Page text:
We asked Nancy Ash, one of the most respected tasting experts in the U.S. to write this page for The Olive Oil Source. We think it is the best description of tasting olive oil we have read. Here is what she recommends.
If a picture is worth 1,000 words, then how many words is a taste worth? In order to appreciate the range of flavors in olive oils, one must go beyond reading about oil and be willing to experience the act of tasting it.
Flavors in olive oil are determined by a wide range of factors including the type of olive (varietal), ripeness at harvest, growing conditions (climate, soil type), crop maintenance (irrigation, pest control), handling of fruit from tree to mill, and the milling process itself. For example, oil made from predominantly unripe (green) olives contain flavors described as grassy, artichoke, or tomato leaf, whereas riper olives tend to yield softer flavors often described as buttery, floral, or tropical.
The above descriptions are associated with good olive oil quality, but trained tasters also learn to identify negative characteristics. Flavor defects in olive oil are associated with problems with the olive fruit (olive fly, frozen conditions), improper handling of olives during harvest (dirt, wet fruit, prolonged storage prior to milling), certain milling conditions (unsanitary equipment, excessive heat), and improper or prolonged storage after milling (oxidation). An oil that is determined to have flavor defects is not of genuine extra virgin quality; according to the International Olive Council extra virgin oils must meet both chemical and organoleptic (flavor) standards that include the absence of flavor defects.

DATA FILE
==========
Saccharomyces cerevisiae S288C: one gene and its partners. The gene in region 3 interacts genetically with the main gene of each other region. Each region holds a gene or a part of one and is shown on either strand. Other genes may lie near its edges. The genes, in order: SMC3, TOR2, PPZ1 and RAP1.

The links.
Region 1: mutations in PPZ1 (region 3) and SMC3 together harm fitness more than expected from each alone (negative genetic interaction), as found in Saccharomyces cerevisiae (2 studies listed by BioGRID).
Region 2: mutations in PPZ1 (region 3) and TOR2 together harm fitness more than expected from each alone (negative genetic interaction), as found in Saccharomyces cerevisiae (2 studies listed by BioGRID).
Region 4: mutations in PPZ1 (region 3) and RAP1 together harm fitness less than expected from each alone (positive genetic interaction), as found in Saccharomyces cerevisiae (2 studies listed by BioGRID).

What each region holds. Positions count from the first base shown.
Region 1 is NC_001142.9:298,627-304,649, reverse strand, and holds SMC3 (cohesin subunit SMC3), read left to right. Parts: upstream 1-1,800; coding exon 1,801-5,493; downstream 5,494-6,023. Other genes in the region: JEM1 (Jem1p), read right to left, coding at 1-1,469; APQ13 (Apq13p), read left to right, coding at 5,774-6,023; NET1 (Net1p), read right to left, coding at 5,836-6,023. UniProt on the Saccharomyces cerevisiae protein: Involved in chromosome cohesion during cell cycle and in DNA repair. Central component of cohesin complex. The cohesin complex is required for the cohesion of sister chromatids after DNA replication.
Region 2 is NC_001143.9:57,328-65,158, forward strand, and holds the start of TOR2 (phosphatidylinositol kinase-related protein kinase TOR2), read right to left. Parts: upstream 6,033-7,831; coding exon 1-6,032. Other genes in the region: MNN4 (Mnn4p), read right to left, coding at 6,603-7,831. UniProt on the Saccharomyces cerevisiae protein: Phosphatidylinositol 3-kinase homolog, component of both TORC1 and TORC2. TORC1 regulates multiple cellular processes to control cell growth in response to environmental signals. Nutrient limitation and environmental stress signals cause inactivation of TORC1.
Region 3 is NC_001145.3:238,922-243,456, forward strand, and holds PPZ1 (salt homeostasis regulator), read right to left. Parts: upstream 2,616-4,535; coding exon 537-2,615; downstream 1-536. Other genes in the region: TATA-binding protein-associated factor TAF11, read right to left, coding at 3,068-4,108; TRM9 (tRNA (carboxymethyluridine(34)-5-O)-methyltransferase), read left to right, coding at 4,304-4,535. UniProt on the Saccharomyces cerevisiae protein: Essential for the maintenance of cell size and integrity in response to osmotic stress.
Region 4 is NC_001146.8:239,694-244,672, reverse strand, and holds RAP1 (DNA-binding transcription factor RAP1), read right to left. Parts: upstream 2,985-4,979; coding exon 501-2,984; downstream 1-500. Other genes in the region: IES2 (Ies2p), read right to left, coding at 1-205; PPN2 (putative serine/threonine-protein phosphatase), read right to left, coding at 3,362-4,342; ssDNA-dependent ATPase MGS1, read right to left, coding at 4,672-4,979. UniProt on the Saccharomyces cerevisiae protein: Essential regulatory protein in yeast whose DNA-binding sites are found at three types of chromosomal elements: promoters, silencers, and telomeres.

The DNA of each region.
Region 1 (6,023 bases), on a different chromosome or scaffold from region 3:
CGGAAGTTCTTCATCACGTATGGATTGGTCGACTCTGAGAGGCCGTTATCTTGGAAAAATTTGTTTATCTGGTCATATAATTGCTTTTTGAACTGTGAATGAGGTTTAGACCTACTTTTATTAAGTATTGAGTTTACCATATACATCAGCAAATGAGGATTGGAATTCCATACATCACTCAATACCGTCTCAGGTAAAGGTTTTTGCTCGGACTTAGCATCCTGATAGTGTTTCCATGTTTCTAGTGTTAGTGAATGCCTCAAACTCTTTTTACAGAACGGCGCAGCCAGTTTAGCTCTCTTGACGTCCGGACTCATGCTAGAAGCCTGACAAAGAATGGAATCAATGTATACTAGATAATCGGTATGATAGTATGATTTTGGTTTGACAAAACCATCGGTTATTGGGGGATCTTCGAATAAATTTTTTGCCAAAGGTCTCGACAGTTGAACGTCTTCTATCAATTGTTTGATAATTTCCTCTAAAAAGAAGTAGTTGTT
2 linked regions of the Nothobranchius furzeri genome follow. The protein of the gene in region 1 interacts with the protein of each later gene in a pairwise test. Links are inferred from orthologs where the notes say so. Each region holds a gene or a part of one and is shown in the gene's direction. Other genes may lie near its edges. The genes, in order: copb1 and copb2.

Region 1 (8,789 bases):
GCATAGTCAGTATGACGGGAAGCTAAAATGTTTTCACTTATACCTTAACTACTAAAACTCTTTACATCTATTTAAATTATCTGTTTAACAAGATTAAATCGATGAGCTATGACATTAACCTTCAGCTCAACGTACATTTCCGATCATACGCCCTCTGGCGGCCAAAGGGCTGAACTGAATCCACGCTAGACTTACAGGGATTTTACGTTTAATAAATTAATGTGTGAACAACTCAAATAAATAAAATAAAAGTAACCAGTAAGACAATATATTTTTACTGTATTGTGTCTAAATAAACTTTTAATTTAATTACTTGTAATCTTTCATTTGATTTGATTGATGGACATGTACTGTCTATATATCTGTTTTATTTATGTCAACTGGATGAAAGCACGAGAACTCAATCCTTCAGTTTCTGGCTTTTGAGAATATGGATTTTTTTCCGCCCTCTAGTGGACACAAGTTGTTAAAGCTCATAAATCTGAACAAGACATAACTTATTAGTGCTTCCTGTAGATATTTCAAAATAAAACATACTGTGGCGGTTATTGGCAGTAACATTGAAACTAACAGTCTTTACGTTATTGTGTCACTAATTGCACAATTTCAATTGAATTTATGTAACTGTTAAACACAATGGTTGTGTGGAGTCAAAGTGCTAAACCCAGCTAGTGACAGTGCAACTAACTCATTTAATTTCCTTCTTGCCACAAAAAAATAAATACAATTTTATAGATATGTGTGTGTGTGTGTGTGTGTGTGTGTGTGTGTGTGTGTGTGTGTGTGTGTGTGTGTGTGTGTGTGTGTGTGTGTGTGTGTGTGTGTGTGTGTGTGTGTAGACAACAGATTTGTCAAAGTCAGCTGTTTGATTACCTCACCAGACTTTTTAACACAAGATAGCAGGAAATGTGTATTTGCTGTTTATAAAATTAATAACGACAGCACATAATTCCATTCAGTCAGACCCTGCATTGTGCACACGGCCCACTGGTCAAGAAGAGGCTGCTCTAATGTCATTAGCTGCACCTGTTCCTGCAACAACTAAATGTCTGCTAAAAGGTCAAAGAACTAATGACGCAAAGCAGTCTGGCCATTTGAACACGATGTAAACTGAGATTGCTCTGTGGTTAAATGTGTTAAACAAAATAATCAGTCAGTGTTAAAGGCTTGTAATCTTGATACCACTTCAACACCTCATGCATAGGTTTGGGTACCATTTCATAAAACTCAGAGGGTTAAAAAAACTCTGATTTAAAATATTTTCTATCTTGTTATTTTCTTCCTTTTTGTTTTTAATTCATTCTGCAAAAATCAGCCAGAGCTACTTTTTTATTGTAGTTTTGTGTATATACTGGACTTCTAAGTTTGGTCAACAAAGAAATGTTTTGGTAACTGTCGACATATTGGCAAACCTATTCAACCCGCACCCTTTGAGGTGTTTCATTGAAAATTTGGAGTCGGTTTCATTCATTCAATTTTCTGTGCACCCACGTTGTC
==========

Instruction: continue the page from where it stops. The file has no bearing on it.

The first step in learning how to taste olive oil is to understand how our senses work. Perception of flavor relies on both our senses of taste and smell. The ability to taste is quite limited; receptors on our tongue can only discern sweet, salt, sour, bitter, and umami (the flavor of protein). All other information that we think of as flavor is actually perceived by smelling food through the back of our nostrils (retro-nasally) while it is in our mouths. To illustrate this fact, think about how little flavor we perceive when we have a cold – this is because one cannot smell food retro-nasally when one’s nose is stuffed up.